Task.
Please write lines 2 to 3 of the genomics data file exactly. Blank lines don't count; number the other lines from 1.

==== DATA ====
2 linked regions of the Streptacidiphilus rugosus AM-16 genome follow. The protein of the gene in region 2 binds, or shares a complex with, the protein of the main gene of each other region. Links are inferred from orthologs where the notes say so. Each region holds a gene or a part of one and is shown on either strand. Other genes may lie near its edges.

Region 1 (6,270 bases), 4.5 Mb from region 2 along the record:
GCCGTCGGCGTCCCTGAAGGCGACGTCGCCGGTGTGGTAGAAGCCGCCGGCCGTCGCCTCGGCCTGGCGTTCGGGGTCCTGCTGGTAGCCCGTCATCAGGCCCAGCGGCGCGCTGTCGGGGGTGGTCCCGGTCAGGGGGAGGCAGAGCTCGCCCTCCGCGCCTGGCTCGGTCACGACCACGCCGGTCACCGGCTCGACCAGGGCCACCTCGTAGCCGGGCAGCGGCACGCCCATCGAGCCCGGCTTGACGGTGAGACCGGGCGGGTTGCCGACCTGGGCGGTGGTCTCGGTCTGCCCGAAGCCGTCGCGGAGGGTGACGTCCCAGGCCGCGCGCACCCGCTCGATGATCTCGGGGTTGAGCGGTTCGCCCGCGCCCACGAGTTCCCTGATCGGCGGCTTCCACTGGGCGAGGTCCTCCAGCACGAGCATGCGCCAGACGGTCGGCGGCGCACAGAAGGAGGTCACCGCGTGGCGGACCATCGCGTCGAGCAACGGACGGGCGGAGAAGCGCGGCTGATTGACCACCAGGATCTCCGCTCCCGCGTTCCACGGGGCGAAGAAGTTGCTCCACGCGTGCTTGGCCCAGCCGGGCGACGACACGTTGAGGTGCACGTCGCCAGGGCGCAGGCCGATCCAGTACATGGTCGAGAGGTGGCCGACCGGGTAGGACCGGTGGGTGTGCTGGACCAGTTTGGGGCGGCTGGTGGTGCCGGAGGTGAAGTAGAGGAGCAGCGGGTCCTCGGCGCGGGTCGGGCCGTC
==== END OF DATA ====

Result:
Region 1 (6,270 bases), 4.5 Mb from region 2 along the record:
GCCGTCGGCGTCCCTGAAGGCGACGTCGCCGGTGTGGTAGAAGCCGCCGGCCGTCGCCTCGGCCTGGCGTTCGGGGTCCTGCTGGTAGCCCGTCATCAGGCCCAGCGGCGCGCTGTCGGGGGTGGTCCCGGTCAGGGGGAGGCAGAGCTCGCCCTCCGCGCCTGGCTCGGTCACGACCACGCCGGTCACCGGCTCGACCAGGGCCACCTCGTAGCCGGGCAGCGGCACGCCCATCGAGCCCGGCTTGACGGTGAGACCGGGCGGGTTGCCGACCTGGGCGGTGGTCTCGGTCTGCCCGAAGCCGTCGCGGAGGGTGACGTCCCAGGCCGCGCGCACCCGCTCGATGATCTCGGGGTTGAGCGGTTCGCCCGCGCCCACGAGTTCCCTGATCGGCGGCTTCCACTGGGCGAGGTCCTCCAGCACGAGCATGCGCCAGACGGTCGGCGGCGCACAGAAGGAGGTCACCGCGTGGCGGACCATCGCGTCGAGCAACGGACGGGCGGAGAAGCGCGGCTGATTGACCACCAGGATCTCCGCTCCCGCGTTCCACGGGGCGAAGAAGTTGCTCCACGCGTGCTTGGCCCAGCCGGGCGACGACACGTTGAGGTGCACGTCGCCAGGGCGCAGGCCGATCCAGTACATGGTCGAGAGGTGGCCGACCGGGTAGGACCGGTGGGTGTGCTGGACCAGTTTGGGGCGGCTGGTGGTGCCGGAGGTGAAGTAGAGGAGCAGCGGGTCCTCGGCGCGGGTCGGGCCGTC